N2 - This paper marks a departure from the focus on external stakeholders in much research on legitimacy and Multinational Corporations, adopting a social psychological approach to study how MNCs build internal legitimacy for controversial decisions with their subsidiaries. We explore this through a longitudinal, real-time qualitative case study of a regional office relocation, since office relocations represent rare yet significant strategic decisions. We analyze the interplay between the legitimation strategies of senior managers and subsidiary legitimacy judgments, based in instrumental, relational, and moral considerations, and how the relationship between the two develops over time. From this analysis we derive inductively a process model that reveals the dynamics of building internal legitimacy with subsidiaries, and how an MNC moves on even in the absence of full legitimacy, when dealing with controversial MNC decisions. The model highlights two important dynamics. The first is a dynamic between legitimation strategies and legitimacy judgments and how this is influenced by local subsidiary contexts. The second is a temporal dynamic in how both the legitimation strategies and legitimacy judgments evolve over time. Our model contributes to research on legitimacy in MNCs, what we know about tensions that characterize MNC sub-unit relationships, and research on headquarters relocation.

AB - This paper marks a departure from the focus on external stakeholders in much research on legitimacy and Multinational Corporations, adopting a social psychological approach to study how MNCs build internal legitimacy for controversial decisions with their subsidiaries. We explore this through a longitudinal, real-time qualitative case study of a regional office relocation, since office relocations represent rare yet significant strategic decisions. We analyze the interplay between the legitimation strategies of senior managers and subsidiary legitimacy judgments, based in instrumental, relational, and moral considerations, and how the relationship between the two develops over time. From this analysis we derive inductively a process model that reveals the dynamics of building internal legitimacy with subsidiaries, and how an MNC moves on even in the absence of full legitimacy, when dealing with controversial MNC decisions. The model highlights two important dynamics. The first is a dynamic between legitimation strategies and legitimacy judgments and how this is influenced by local subsidiary contexts. The second is a temporal dynamic in how both the legitimation strategies and legitimacy judgments evolve over time. Our model contributes to research on legitimacy in MNCs, what we know about tensions that characterize MNC sub-unit relationships, and research on headquarters relocation.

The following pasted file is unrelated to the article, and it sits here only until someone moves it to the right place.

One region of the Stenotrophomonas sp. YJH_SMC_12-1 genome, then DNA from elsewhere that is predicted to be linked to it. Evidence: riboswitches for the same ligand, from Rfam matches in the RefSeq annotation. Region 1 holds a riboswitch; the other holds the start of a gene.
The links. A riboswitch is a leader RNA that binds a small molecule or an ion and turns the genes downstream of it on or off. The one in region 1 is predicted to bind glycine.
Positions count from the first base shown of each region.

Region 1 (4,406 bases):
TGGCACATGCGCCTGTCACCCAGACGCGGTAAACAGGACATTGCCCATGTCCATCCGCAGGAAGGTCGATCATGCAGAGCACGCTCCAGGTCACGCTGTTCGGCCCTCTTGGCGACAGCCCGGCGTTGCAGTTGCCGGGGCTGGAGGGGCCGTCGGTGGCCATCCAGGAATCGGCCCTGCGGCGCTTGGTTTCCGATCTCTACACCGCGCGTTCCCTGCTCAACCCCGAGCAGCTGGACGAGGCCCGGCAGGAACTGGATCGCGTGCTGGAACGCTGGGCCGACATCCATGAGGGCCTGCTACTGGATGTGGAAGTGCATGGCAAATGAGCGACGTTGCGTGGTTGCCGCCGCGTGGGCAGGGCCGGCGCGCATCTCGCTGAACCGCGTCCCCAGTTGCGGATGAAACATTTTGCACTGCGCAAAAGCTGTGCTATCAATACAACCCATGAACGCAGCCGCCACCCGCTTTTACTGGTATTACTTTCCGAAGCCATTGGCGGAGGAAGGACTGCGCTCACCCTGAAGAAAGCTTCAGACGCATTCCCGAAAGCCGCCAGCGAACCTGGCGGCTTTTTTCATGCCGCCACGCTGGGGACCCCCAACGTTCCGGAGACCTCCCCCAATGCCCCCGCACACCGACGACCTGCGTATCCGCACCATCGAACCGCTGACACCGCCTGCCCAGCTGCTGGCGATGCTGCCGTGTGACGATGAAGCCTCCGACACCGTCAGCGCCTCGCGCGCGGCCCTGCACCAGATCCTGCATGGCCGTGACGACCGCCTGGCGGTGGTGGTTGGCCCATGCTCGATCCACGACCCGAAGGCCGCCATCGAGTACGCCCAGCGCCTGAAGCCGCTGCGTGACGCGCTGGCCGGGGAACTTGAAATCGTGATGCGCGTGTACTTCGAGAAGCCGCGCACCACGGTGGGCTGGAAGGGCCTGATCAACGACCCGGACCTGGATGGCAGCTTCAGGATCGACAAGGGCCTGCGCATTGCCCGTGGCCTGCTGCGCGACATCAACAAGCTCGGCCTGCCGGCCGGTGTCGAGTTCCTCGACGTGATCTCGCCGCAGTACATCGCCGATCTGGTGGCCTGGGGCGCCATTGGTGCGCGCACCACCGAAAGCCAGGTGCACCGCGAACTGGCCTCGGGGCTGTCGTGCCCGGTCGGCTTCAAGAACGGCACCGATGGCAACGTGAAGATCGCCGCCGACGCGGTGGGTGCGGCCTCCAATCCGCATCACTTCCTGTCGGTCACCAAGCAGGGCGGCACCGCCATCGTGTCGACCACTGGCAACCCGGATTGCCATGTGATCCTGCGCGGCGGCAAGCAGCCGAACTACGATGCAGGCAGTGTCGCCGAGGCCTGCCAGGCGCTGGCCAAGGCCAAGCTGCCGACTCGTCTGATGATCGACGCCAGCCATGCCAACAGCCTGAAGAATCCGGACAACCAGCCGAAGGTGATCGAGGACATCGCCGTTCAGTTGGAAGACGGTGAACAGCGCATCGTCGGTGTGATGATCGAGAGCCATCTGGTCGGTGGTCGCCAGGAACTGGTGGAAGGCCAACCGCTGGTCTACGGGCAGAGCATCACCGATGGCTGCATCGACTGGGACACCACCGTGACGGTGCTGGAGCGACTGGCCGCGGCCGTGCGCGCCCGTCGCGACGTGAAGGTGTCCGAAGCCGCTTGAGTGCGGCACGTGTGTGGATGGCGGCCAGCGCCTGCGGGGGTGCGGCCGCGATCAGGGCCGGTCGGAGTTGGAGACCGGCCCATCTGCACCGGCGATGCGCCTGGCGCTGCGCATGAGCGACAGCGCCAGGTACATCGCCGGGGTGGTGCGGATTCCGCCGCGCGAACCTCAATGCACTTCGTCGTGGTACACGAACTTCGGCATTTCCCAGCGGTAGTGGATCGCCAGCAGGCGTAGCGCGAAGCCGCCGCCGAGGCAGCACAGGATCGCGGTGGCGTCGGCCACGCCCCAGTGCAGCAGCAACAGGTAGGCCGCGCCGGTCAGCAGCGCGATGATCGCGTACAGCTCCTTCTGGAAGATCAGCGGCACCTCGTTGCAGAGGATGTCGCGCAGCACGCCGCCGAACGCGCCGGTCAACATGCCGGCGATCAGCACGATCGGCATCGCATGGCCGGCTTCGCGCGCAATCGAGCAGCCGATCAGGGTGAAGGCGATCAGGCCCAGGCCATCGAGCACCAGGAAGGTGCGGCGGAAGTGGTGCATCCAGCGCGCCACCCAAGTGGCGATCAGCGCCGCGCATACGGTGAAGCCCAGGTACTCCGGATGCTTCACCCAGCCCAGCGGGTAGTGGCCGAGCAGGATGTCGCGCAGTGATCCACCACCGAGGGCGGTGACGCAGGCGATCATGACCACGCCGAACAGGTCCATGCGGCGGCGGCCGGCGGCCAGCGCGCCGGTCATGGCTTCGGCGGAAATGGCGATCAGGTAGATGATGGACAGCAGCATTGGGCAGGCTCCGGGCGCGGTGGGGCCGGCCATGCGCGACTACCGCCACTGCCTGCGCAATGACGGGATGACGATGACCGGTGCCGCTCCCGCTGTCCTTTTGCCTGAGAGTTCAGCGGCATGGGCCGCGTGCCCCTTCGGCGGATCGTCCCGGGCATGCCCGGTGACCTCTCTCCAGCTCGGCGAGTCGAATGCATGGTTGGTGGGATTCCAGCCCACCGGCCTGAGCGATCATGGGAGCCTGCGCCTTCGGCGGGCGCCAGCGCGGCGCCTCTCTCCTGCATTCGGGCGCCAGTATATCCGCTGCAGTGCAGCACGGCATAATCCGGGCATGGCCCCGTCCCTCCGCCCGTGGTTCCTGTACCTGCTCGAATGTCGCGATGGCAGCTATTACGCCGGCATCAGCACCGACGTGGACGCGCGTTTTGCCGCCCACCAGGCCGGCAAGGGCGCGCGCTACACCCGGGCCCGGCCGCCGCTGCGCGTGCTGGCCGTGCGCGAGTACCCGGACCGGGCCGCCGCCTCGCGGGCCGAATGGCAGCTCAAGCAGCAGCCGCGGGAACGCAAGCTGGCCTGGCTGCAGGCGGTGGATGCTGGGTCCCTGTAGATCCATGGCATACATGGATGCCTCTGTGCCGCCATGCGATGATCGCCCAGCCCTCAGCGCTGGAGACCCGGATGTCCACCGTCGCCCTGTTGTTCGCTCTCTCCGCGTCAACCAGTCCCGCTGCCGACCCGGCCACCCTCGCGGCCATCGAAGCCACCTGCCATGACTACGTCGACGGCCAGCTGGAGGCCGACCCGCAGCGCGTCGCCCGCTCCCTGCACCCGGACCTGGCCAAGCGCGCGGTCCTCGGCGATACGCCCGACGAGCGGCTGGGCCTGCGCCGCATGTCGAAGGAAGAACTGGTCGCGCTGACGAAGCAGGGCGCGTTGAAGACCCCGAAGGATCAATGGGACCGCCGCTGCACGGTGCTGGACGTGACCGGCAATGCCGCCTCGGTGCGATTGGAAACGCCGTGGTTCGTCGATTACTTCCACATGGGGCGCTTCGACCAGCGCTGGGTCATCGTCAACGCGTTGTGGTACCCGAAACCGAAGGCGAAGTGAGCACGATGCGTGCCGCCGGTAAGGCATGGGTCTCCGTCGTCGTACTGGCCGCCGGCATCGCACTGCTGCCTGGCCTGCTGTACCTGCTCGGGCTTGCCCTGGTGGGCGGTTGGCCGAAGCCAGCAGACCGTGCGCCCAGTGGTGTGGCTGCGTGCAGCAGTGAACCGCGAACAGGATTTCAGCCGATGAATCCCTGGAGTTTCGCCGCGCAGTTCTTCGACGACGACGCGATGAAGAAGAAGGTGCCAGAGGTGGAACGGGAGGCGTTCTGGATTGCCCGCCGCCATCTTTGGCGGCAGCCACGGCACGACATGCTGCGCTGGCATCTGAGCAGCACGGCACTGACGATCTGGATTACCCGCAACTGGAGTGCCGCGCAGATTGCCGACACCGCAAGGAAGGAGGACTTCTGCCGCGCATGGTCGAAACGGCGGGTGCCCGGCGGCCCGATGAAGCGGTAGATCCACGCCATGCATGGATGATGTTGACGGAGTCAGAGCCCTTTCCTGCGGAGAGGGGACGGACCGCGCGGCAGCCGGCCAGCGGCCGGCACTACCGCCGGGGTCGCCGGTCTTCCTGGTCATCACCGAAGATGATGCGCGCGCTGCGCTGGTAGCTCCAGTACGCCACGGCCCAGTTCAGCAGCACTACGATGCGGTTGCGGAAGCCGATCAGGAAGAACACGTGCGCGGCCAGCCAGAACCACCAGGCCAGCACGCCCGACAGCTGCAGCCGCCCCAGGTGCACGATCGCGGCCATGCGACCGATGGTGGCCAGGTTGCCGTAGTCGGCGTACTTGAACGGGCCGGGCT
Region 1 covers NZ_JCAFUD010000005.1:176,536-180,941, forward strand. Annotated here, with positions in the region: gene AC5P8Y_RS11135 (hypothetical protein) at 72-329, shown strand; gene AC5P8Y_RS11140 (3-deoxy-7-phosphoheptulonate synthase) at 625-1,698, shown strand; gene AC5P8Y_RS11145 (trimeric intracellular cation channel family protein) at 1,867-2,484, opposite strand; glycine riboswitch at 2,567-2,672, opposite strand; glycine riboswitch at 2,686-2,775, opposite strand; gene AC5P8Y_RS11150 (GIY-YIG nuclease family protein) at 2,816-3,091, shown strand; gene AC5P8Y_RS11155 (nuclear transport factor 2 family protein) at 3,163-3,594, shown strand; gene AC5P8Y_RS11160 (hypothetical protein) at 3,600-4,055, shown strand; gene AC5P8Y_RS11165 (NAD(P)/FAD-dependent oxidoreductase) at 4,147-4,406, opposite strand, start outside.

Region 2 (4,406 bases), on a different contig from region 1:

KW - headquarters–subsidiary roles and relations

KW - strategic change

KW - qualitative research

KW - case study

U2 - 10.1057/s41267-017-0122-8

DO - 10.1057/s41267-017-0122-8

M3 - Journal article

VL - 50

SP - 223

EP - 249

JO - Journal of International Business Studies

JF - Journal of International Business Studies

SN - 0047-2506

IS - 2

ER -